Why you should use Retinoath in your routine

Hydroxypinacolone Retinoate (HPR), also known under the trade name Granactive Retinoid, represents an innovative stride in the evolution of over-the-counter (OTC) retinoids. It belongs to the esteemed retinoid family, a group heralded for its pivotal role in skincare, particularly in anti-aging treatments. Within this family, retinoic acid, or tretinoin, has long been esteemed as the ultimate anti-aging solution, approved by the FDA for its efficacy. In comparison, HPR emerges as a new avenue for those seeking the benefits of retinoids without the associated drawbacks.

The formulation of HPR is distinct: it is produced with a 10% active ingredient concentration, accompanied by a 90% solvent component, dimethyl isosorbide. Hence, a product purporting to contain 2% Granactive Retinoid effectively includes 0.2% HPR and 1.8% dimethyl isosorbide.

HPR’s mechanism of action sets it apart from other members of the retinoid family. Unlike other retinoids that require conversion by the body’s metabolic systems into retinoic acid to become effective, HPR binds directly to the skin’s retinoid receptors. This direct action eliminates the need for conversion, positioning HPR as an immediately active ingredient capable of delivering significant skincare benefits without the intermediary steps required by other forms of retinoids.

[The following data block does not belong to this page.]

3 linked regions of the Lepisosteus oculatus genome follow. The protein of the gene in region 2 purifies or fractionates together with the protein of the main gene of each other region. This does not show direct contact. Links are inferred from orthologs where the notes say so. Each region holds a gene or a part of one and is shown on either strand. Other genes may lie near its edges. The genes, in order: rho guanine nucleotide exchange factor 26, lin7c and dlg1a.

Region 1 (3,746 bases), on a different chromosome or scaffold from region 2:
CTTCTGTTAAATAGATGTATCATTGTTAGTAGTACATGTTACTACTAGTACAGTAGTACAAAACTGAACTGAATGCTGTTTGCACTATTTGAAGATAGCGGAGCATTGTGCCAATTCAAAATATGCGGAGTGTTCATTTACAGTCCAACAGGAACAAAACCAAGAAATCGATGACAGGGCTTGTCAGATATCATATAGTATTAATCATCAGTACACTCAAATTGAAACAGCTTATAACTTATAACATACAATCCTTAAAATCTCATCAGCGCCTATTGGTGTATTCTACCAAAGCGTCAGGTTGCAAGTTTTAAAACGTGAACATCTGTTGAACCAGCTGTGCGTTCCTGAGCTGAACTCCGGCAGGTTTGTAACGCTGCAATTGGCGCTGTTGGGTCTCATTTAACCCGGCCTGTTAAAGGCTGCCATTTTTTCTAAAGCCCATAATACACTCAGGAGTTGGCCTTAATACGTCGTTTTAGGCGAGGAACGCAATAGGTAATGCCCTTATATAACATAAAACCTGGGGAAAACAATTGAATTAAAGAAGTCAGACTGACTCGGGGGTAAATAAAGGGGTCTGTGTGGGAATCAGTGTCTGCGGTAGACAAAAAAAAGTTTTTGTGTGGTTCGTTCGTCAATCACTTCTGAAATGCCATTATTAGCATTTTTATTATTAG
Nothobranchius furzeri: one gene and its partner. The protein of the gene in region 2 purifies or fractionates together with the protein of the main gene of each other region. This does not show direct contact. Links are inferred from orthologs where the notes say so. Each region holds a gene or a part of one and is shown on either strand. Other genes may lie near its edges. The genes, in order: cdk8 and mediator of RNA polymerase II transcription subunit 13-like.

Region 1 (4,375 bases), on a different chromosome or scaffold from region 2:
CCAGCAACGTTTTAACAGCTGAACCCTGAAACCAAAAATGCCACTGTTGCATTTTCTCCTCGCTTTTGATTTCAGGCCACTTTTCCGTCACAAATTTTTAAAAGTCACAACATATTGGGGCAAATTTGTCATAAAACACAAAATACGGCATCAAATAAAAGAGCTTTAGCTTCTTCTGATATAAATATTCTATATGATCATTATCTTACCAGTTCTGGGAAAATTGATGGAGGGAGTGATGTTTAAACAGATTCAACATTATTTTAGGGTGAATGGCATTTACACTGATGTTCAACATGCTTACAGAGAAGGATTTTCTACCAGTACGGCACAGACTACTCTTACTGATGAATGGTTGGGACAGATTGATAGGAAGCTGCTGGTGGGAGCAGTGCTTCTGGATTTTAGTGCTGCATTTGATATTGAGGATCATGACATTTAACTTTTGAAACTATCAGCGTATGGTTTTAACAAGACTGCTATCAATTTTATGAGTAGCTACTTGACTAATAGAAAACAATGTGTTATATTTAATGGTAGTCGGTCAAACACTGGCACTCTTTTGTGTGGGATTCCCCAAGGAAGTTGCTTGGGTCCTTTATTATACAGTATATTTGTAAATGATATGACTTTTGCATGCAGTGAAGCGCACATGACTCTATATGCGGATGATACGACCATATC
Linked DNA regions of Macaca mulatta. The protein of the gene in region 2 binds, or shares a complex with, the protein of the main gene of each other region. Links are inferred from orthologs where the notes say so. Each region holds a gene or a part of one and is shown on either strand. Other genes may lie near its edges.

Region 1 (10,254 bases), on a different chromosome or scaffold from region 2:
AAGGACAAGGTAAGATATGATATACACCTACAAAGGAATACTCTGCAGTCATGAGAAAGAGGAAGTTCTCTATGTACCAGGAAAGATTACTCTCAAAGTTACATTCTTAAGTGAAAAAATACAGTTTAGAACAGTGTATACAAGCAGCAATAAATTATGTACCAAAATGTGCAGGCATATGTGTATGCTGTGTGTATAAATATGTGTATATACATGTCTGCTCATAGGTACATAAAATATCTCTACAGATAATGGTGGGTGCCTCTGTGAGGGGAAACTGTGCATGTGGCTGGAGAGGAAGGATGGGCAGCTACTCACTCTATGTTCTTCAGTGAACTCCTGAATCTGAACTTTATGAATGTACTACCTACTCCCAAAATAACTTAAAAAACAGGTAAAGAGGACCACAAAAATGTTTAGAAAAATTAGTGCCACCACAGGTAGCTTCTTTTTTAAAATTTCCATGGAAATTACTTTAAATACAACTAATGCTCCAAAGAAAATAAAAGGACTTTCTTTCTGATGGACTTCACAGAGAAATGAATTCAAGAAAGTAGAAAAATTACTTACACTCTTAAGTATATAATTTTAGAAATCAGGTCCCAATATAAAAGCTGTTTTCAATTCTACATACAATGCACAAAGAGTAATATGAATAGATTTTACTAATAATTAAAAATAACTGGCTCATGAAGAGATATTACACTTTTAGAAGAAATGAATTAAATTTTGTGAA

Please see the chart:

Retinol —> Retinaldehyde —> Bioactive form of Vitamin A

Retinyl Palmitate —> Retinol —> Retinaldehyde —> Bioactive form of Vitamin A

Retinyl Acetate  —> Retinol  —> Retinaldehyde  —> Bioactive form of Vitamin A

Retinyl Propionate  —>  Retinol  —> Retinaldehyde  —> Bioactive form of Vitamin A

Tretinoin ( prescription Rx) = Bioactive form

Granactive retinoid ( HPR ) = Bioactive form ( NO CONVERSION NECESSARY)

Retinyl Lineolate =

—> Linoleic acid (Vitamin F) supports the skin barrier, making it less susceptible to side effects associated with retinol.


Retinol –> Retinaldehyde = Bioactive form of Retinoid

One of the most compelling aspects of HPR is its efficacy coupled with a lower likelihood of irritation compared to traditional retinoids like retinol. Manufacturer-led studies suggest that HPR can achieve comparable results to retinoic acid in enhancing skin appearance and reducing signs of aging, such as lines and wrinkles, especially with regular application around delicate areas like the eyes. These findings highlight HPR’s potential as an effective, gentler alternative to its more irritating counterparts.

So if you are looking for an option to help get you amazing results without the added irritation, definitely check out HPR.

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